The aviation sector is experiencing unprecedented demand. With the exception of the effects of the coronavirus pandemic, it has seen a sustained increase in demand, which is anticipated to continue into the foreseeable future.
With rising pressure from governments around the world, the entire sector is searching for fresh, cutting-edge approaches to reduce carbon footprints and overall environmental impact. As a result, many organisations are switching to electric as an alternative, more environmentally-friendly fuel source for all ground support vehicles and equipment.
To achieve ambitious sustainability targets, airports are actively embracing electric alternatives to the conventional combustion engine vehicles and machinery operating on the ground, which enable continued air operations – whether that be for transfer buses, push-back tractors or refuellers, for example. Undoubtedly, this is having an effect on the environment as a whole, but it’s also creating new fire risks that can't be properly controlled by traditional fire detection and suppression methods.
Lithium-ion (Li-ion) batteries power the bulk of electric vehicles (EVs) and equipment used for ground support operations. Although EVs arguably have a lower fire risk than ICE (internal combustion engine) vehicles, EV fires can have much more severe consequences.
The four primary fire risks for li-ion batteries are as follows:
Each of these scenarios can cause the li-ion battery to internally short-circuit. This short-circuiting is one of the main influences for thermal runaway – a very dangerous state, where rapidly increasing battery temperatures can cause fire, toxic gas emissions (including carbon monoxide) or potentially even large explosions.
These rapid temperature increases are a crucial indicator that thermal runaway is already happening. At this point, it can be challenging to stop thermal runaway from advancing.
Li-ion batteries will release hazardous gases as a warning sign that they’re approaching thermal runaway, before temperature rise. With suitable detection and suppression methods, you may be able to detect thermal runaway at this stage – where its progression can frequently be prevented.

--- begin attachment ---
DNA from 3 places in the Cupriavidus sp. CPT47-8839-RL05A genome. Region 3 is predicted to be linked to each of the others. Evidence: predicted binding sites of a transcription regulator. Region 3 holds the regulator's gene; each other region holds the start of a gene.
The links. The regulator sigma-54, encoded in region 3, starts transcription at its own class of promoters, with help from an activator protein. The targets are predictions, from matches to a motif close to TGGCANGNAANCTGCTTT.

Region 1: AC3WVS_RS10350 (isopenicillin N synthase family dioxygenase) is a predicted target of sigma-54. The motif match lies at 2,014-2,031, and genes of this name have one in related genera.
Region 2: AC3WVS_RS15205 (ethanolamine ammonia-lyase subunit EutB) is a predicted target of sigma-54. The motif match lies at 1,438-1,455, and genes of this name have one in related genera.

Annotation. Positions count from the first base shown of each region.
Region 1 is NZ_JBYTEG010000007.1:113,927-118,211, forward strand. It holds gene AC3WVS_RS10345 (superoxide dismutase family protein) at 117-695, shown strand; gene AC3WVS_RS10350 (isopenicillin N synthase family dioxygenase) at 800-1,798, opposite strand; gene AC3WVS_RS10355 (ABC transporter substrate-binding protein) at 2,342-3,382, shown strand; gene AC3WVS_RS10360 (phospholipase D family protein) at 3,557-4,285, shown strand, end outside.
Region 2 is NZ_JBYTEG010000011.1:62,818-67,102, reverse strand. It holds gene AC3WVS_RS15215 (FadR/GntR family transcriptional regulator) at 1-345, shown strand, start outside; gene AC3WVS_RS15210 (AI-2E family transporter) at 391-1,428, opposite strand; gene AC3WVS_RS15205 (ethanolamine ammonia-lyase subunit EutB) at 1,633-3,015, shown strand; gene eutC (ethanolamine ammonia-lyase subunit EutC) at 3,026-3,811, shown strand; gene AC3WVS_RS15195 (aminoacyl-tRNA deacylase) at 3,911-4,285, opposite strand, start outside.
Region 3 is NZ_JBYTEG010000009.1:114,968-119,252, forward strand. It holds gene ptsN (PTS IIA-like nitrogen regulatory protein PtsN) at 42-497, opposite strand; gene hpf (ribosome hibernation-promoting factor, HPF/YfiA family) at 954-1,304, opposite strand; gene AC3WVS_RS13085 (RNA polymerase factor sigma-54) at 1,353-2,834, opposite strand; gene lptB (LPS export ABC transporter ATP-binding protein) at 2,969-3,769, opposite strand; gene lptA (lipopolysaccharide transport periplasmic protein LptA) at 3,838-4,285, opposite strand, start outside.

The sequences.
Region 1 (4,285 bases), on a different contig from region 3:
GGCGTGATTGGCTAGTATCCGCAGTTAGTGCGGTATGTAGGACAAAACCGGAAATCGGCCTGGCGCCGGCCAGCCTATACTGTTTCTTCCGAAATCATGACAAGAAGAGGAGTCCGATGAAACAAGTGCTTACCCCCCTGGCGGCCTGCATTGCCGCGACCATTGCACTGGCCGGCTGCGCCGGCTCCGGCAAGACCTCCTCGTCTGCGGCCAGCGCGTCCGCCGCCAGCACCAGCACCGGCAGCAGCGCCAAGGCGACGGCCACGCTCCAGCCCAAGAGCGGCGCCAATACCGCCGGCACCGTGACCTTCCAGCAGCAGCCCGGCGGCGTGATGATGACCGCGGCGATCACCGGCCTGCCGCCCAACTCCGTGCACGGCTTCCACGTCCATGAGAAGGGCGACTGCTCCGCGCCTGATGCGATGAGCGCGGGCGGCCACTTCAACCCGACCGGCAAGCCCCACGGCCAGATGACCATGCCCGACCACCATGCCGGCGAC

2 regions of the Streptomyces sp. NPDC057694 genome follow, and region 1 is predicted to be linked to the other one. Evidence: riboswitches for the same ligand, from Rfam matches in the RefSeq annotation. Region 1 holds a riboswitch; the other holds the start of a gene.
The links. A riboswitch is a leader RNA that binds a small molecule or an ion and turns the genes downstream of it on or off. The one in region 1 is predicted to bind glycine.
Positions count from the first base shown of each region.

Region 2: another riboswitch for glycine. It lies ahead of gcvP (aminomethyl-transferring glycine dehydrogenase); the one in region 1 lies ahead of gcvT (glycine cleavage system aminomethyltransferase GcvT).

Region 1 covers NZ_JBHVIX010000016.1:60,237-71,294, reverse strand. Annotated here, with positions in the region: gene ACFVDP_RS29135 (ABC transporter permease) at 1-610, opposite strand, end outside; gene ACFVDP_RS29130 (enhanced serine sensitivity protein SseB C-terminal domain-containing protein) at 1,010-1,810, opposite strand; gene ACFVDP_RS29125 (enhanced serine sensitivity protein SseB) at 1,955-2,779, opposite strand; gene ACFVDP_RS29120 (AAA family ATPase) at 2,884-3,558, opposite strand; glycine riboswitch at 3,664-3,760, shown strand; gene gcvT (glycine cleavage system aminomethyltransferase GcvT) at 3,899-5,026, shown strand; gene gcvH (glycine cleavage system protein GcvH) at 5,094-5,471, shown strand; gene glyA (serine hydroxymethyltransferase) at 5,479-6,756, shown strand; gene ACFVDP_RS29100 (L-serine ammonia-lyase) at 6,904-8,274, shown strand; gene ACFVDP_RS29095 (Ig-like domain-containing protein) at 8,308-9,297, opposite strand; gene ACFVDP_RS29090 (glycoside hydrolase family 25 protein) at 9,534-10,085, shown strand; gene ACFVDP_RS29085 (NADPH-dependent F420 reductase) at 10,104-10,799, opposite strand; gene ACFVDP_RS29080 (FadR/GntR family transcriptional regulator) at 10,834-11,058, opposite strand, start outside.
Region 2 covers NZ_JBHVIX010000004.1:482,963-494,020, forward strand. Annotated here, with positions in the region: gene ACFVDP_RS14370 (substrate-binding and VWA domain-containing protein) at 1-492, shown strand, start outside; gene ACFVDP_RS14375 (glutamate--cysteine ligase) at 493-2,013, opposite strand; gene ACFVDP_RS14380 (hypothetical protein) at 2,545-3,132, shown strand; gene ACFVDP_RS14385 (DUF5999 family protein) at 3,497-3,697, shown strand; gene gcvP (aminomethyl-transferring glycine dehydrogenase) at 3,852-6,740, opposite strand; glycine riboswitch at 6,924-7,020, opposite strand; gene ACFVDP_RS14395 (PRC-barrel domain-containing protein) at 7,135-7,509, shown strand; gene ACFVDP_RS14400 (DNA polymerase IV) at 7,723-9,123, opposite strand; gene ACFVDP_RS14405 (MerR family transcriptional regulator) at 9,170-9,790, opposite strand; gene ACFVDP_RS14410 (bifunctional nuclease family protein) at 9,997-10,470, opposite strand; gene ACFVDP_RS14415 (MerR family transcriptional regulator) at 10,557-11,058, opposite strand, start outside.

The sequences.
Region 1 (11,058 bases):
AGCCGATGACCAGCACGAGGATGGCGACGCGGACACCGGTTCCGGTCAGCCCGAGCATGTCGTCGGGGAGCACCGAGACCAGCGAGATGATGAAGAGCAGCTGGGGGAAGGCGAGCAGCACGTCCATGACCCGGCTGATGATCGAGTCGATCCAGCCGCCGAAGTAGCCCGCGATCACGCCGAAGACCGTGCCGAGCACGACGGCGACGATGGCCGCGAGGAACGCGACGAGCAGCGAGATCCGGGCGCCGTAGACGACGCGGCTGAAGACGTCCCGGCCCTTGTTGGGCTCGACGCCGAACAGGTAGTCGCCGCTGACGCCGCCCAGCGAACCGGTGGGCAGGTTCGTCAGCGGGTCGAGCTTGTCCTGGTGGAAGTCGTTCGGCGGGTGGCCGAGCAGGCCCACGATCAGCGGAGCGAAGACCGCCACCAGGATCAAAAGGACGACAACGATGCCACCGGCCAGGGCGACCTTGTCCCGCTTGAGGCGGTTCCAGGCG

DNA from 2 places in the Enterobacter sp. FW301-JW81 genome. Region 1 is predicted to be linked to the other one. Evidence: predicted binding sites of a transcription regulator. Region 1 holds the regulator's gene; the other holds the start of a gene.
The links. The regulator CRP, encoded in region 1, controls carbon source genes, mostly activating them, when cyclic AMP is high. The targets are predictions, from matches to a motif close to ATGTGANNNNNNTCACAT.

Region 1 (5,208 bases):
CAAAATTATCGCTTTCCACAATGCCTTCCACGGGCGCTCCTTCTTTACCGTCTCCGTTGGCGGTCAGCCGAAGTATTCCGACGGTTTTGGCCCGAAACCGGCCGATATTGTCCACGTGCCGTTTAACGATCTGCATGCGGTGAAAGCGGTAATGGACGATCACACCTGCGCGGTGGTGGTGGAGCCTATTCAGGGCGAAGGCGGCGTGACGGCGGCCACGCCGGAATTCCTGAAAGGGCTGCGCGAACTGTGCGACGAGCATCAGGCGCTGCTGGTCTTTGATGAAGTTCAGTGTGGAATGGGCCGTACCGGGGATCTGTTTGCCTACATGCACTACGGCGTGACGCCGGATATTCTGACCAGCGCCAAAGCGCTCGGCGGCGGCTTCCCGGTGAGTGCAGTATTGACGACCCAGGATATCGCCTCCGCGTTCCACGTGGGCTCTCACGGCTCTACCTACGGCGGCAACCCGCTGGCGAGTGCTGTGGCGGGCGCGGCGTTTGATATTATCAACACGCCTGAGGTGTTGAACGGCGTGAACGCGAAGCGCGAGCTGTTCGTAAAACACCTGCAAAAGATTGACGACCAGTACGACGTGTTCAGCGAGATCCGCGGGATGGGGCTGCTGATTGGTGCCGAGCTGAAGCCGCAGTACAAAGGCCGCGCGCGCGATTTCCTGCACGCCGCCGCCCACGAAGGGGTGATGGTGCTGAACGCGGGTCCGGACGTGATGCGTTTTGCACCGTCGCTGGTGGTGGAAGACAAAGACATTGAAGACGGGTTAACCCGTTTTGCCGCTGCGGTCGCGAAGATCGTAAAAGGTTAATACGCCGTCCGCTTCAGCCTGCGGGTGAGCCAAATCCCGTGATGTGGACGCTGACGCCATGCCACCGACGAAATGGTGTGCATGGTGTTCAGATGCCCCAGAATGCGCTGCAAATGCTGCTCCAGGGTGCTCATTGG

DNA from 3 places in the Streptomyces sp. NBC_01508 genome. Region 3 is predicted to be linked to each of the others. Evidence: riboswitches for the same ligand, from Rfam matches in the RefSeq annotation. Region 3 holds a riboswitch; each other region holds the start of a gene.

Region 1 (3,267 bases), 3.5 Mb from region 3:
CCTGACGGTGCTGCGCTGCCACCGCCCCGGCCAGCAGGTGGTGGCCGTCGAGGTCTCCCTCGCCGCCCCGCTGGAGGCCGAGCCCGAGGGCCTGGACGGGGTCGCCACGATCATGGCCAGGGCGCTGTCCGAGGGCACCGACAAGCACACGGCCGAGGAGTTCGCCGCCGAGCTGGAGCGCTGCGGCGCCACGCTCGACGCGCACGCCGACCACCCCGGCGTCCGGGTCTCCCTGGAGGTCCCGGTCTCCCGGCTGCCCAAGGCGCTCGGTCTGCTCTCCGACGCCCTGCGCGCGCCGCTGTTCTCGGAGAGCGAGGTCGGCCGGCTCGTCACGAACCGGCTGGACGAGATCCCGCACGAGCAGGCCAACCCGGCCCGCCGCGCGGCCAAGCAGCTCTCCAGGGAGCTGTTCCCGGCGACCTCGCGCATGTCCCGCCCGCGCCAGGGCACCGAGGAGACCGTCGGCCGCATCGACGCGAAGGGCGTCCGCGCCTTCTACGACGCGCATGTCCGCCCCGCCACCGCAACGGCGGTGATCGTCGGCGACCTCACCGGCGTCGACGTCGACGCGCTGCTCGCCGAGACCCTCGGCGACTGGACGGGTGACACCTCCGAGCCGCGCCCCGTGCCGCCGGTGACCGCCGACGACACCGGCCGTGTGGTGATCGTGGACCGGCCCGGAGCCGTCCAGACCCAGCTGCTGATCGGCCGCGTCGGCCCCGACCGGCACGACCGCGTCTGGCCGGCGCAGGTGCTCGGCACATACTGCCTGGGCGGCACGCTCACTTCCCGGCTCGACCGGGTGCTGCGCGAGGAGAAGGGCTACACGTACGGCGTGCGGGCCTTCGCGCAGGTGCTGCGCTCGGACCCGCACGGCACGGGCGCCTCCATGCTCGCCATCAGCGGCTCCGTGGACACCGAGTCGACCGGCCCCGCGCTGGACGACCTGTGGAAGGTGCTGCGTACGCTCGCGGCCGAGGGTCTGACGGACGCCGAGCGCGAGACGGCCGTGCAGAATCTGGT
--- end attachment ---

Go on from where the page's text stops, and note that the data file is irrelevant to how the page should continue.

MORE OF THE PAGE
As traditional fire detection and suppression systems can often only detect thermal runaway by detecting quickly rising temperatures, there’s a clear need for a unique detection method. That is, one that can identify harmful gas emissions before temperatures rise.
Due to the value of nearby equipment and aircrafts, as well as the volume of passengers passing through the airport apron at any given moment, thermal runaway provides a significantly greater concern for airports.
Frequently, ground support equipment is in use close to aircrafts, airport personnel and travellers. As a result, any fire risk is increased, as it raises the potential harm to the surrounding environment, nearby residents and valuable assets. The impact of ground support equipment fires is widely reported.
Airports have a duty to safeguard their ground support machinery, whether it’s driven by combustion or electric engines, as well as a financial need to do so (due to downtime and the costs involved).
Understanding your specific risks is the first step in ensuring safety and avoiding unnecessary downtime. It’s important to take into account not only electrical equipment but all equipment and how it functions in a given context.
Understanding the various risks can help you to create a tailored fire prevention plan that successfully handles each one.
In relation to electrical equipment, you should also take into account:
Consider your whole operation, including how your vehicles and equipment function in context, in order to reduce the fire risks at your airport. Then, build a customised protection solution that effectively tackles the relevant risks, maximising safety and minimising downtime.
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Dafo was founded in 1919 and has developed into a modern, high-tech company committed to offer the very best solutions to its customers. Dafo was one of the first companies in the world which started to develop integrated firefighting solutions for vehicles back in 1976. Dafo Vehicle Fire Protection has three main business areas: Integration (Fire suppression systems integration into OEM production line, Retrofit (Fire suppression systems installed at final customer) as well as Service & Maintenance. The Dafo Vehicle group today consist of several subsidiaries and Dafo dealers – Dafo Vehicle Oy (Finland), Dafo US, Dafo Deutschland, Dafo Russia, Dafo Asia, Dafo Spain, Dafo UK & Ireland, Dafo Middle East, Dafo Chile, Dafo Brasil, Dafo Australia and Dafo Peru. The head office is located in Tyresö, Sweden.